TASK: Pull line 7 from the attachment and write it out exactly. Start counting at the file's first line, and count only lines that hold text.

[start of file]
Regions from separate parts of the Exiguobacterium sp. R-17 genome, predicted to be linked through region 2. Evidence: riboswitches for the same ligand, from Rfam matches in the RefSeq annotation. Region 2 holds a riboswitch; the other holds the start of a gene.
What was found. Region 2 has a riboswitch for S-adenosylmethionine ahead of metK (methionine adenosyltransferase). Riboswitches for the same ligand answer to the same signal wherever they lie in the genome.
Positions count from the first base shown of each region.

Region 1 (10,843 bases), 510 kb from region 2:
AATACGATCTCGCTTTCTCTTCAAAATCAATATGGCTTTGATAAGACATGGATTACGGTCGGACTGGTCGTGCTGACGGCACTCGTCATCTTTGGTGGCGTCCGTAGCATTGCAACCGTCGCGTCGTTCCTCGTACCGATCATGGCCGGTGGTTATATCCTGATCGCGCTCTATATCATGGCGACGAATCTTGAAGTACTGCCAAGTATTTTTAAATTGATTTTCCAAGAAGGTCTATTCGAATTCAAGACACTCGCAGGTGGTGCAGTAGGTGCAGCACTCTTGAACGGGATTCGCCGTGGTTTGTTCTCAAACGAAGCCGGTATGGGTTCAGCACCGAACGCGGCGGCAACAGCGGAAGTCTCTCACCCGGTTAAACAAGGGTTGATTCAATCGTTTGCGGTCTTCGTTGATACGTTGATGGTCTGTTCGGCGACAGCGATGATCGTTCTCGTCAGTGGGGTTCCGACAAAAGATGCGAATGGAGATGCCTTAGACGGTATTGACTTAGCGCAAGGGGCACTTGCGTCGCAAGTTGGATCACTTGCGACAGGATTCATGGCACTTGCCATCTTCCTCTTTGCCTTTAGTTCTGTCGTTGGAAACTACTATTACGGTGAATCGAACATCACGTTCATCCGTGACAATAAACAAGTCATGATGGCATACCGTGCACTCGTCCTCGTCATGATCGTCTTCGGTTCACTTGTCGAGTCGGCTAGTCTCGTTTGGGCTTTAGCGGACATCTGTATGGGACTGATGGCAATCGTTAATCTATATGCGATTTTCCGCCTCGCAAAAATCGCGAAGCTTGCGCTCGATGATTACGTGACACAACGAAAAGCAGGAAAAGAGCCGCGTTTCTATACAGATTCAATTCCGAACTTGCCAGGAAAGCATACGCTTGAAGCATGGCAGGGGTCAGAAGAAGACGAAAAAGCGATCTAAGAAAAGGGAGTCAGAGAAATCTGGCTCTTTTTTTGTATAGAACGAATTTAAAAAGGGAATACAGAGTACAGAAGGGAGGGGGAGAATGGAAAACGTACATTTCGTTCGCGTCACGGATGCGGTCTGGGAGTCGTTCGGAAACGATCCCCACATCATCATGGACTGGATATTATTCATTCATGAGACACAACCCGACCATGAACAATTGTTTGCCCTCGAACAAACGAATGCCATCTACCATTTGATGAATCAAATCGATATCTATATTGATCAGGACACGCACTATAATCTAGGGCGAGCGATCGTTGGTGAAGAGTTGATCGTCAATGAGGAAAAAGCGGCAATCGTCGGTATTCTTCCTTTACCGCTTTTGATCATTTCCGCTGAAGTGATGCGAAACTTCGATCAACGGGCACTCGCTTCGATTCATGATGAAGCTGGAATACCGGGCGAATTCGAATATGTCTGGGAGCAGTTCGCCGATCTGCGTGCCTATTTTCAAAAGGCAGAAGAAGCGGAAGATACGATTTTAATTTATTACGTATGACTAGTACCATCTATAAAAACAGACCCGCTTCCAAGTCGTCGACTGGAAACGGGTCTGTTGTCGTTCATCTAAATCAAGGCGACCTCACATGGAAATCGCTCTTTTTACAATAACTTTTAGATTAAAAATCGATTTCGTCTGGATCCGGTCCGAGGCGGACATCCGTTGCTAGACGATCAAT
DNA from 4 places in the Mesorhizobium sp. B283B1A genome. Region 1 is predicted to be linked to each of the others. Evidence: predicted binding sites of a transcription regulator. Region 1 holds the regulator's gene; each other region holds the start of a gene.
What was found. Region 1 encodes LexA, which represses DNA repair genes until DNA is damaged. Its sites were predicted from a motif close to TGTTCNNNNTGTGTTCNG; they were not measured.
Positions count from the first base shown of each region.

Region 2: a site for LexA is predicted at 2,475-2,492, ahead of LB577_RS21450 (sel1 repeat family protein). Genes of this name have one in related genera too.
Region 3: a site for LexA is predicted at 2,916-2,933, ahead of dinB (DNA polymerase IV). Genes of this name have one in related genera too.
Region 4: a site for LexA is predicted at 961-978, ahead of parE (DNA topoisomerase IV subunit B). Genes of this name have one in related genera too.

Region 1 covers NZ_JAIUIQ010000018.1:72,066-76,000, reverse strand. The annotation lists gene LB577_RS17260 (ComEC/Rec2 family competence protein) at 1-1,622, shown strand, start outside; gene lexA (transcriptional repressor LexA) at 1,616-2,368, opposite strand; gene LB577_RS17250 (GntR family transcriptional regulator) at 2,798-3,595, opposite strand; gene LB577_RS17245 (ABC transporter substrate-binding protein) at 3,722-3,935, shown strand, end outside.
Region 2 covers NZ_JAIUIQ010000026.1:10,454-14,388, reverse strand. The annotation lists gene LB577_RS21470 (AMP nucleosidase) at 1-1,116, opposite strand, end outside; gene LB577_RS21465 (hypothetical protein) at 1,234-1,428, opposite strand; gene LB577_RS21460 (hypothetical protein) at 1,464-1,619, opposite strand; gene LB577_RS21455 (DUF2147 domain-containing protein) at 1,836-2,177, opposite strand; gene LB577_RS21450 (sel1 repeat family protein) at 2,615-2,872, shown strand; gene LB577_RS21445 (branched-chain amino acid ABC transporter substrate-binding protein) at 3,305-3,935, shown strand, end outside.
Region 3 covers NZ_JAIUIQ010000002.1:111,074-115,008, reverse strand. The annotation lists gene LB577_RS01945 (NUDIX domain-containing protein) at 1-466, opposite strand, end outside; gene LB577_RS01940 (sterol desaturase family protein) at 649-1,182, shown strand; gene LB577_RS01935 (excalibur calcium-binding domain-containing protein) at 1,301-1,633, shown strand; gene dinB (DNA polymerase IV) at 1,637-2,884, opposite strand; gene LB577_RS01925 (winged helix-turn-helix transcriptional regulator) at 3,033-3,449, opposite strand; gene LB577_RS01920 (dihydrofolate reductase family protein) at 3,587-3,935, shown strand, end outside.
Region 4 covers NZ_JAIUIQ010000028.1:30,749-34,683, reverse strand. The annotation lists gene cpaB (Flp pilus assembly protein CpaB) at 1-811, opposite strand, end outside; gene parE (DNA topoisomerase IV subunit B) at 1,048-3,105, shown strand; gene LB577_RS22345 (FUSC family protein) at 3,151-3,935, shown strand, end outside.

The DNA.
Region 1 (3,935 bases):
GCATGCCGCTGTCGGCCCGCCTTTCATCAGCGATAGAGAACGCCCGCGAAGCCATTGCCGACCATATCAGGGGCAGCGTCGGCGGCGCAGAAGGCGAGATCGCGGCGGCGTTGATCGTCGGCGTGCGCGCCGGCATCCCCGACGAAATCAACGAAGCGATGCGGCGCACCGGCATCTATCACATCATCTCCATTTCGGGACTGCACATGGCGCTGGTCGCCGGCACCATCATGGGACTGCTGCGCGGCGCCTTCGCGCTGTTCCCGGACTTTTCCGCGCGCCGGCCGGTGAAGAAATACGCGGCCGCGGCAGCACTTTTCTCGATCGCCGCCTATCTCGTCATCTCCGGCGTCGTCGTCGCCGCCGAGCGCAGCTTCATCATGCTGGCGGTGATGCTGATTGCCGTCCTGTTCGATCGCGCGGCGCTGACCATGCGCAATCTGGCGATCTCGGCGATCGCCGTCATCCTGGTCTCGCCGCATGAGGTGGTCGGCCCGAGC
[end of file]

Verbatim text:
What was found. Region 1 encodes LexA, which represses DNA repair genes until DNA is damaged. Its sites were predicted from a motif close to TGTTCNNNNTGTGTTCNG; they were not measured.